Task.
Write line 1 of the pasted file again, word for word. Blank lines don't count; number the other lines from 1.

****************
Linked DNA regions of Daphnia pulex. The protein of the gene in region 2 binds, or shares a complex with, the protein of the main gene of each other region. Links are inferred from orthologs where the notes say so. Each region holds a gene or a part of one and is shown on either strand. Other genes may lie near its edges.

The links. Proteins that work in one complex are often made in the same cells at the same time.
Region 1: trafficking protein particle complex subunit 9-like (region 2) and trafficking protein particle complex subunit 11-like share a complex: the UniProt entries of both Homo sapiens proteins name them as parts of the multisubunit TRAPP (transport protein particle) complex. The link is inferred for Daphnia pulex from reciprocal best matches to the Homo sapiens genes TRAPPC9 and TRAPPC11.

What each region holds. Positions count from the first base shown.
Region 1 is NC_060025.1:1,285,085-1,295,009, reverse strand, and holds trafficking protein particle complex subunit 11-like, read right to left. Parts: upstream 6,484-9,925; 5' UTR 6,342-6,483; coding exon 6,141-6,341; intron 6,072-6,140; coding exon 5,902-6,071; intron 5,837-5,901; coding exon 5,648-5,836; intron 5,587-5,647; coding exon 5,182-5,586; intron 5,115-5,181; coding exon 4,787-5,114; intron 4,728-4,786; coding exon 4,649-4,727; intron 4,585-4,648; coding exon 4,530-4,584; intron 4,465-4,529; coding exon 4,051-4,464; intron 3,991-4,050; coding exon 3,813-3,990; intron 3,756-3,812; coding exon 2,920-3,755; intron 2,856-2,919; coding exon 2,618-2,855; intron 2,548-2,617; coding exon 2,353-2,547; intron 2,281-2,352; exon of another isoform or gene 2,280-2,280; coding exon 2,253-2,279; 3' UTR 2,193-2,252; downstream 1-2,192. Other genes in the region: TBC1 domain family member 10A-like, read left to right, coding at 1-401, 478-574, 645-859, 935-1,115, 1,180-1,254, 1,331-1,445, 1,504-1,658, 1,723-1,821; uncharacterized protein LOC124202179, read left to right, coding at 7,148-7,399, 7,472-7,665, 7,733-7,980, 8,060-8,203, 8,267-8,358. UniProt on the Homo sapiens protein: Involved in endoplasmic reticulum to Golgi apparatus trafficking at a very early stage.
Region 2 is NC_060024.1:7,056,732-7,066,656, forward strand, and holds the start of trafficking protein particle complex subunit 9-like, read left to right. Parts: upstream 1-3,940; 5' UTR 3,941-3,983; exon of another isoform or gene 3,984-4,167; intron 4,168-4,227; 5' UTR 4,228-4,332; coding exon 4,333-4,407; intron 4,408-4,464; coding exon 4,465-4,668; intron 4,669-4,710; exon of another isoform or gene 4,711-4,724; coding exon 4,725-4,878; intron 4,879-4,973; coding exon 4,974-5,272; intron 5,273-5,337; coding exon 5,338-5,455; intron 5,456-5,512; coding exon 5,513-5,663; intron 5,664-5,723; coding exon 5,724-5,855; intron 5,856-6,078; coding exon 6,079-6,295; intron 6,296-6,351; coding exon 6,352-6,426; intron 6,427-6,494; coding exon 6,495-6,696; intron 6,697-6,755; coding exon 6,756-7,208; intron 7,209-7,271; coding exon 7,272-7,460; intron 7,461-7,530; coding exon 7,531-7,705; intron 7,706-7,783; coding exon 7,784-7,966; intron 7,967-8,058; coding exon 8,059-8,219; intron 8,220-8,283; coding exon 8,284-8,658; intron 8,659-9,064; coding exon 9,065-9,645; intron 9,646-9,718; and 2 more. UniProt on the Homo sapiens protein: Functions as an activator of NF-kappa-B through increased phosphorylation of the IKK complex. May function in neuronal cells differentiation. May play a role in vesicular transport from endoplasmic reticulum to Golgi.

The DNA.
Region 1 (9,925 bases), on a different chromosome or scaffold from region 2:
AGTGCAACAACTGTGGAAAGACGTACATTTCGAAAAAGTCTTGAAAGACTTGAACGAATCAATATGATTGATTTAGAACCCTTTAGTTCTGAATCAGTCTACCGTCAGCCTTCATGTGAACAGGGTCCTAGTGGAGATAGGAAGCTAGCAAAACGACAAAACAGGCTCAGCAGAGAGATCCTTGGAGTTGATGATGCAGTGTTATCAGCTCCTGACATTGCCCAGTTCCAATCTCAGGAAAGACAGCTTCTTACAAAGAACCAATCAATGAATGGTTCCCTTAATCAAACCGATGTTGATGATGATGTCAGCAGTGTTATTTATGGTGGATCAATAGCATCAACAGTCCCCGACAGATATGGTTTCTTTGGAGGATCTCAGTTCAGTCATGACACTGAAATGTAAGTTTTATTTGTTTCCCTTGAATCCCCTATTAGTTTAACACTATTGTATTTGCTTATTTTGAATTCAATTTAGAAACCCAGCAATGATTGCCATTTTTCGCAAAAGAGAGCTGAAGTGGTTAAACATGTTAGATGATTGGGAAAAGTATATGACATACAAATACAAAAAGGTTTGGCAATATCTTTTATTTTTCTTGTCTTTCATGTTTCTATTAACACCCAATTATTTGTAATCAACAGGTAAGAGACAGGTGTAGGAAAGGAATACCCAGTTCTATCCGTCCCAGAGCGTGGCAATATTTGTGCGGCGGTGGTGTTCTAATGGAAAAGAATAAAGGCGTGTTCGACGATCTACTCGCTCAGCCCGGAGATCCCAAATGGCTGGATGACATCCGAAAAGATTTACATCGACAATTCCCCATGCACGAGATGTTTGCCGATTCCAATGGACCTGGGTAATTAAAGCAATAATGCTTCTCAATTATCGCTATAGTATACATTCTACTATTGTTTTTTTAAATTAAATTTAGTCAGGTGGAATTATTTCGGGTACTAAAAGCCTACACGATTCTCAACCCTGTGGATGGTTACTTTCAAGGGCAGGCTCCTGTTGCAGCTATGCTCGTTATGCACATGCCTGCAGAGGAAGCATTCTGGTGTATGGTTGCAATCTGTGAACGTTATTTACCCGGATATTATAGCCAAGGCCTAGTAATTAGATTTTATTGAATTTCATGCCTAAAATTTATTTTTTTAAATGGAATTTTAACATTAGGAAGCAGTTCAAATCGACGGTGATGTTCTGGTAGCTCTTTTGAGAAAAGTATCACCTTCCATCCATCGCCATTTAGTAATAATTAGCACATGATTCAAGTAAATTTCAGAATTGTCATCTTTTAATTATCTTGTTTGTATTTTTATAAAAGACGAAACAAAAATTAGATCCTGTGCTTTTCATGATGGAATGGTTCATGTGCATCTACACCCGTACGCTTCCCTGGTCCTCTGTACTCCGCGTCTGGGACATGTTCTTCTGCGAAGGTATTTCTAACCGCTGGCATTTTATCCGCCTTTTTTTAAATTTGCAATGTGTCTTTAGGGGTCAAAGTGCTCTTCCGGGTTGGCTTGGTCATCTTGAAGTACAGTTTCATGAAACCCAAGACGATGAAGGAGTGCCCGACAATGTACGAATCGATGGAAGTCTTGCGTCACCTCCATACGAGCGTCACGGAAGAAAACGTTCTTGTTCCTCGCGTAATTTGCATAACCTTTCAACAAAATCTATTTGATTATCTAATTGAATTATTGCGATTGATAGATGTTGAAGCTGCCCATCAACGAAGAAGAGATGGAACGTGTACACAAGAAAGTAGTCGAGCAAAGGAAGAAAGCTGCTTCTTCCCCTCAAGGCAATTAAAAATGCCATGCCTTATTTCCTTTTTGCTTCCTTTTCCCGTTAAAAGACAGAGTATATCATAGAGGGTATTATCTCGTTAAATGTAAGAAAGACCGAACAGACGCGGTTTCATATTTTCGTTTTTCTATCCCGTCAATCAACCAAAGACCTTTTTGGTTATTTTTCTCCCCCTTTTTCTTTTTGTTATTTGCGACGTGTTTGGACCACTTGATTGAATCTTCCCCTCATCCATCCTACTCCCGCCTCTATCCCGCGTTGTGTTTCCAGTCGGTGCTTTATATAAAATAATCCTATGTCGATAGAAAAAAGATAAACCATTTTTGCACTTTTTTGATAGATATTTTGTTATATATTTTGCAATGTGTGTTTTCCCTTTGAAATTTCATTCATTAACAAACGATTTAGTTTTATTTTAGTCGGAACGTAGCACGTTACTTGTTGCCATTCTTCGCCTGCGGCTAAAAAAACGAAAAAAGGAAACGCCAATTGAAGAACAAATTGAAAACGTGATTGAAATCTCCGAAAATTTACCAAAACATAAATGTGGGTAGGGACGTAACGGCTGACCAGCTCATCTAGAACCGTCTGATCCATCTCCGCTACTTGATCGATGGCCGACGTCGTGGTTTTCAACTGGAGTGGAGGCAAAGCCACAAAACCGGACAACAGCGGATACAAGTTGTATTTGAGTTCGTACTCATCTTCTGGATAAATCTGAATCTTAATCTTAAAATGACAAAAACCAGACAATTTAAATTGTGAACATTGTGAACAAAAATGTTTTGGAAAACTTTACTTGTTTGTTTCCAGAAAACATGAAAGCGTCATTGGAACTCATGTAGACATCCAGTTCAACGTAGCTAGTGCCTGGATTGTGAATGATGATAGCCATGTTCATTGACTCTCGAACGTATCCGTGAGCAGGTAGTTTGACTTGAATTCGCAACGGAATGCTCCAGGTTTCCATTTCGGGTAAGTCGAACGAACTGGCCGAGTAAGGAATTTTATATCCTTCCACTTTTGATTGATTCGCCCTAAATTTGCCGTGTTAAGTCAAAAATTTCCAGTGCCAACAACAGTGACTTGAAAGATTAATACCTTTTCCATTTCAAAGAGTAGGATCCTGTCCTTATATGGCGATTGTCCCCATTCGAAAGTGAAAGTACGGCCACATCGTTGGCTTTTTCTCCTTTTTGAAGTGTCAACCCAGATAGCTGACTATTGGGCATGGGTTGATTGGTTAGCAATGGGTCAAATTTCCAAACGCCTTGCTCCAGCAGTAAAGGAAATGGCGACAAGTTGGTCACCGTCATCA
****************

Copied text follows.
Linked DNA regions of Daphnia pulex. The protein of the gene in region 2 binds, or shares a complex with, the protein of the main gene of each other region. Links are inferred from orthologs where the notes say so. Each region holds a gene or a part of one and is shown on either strand. Other genes may lie near its edges.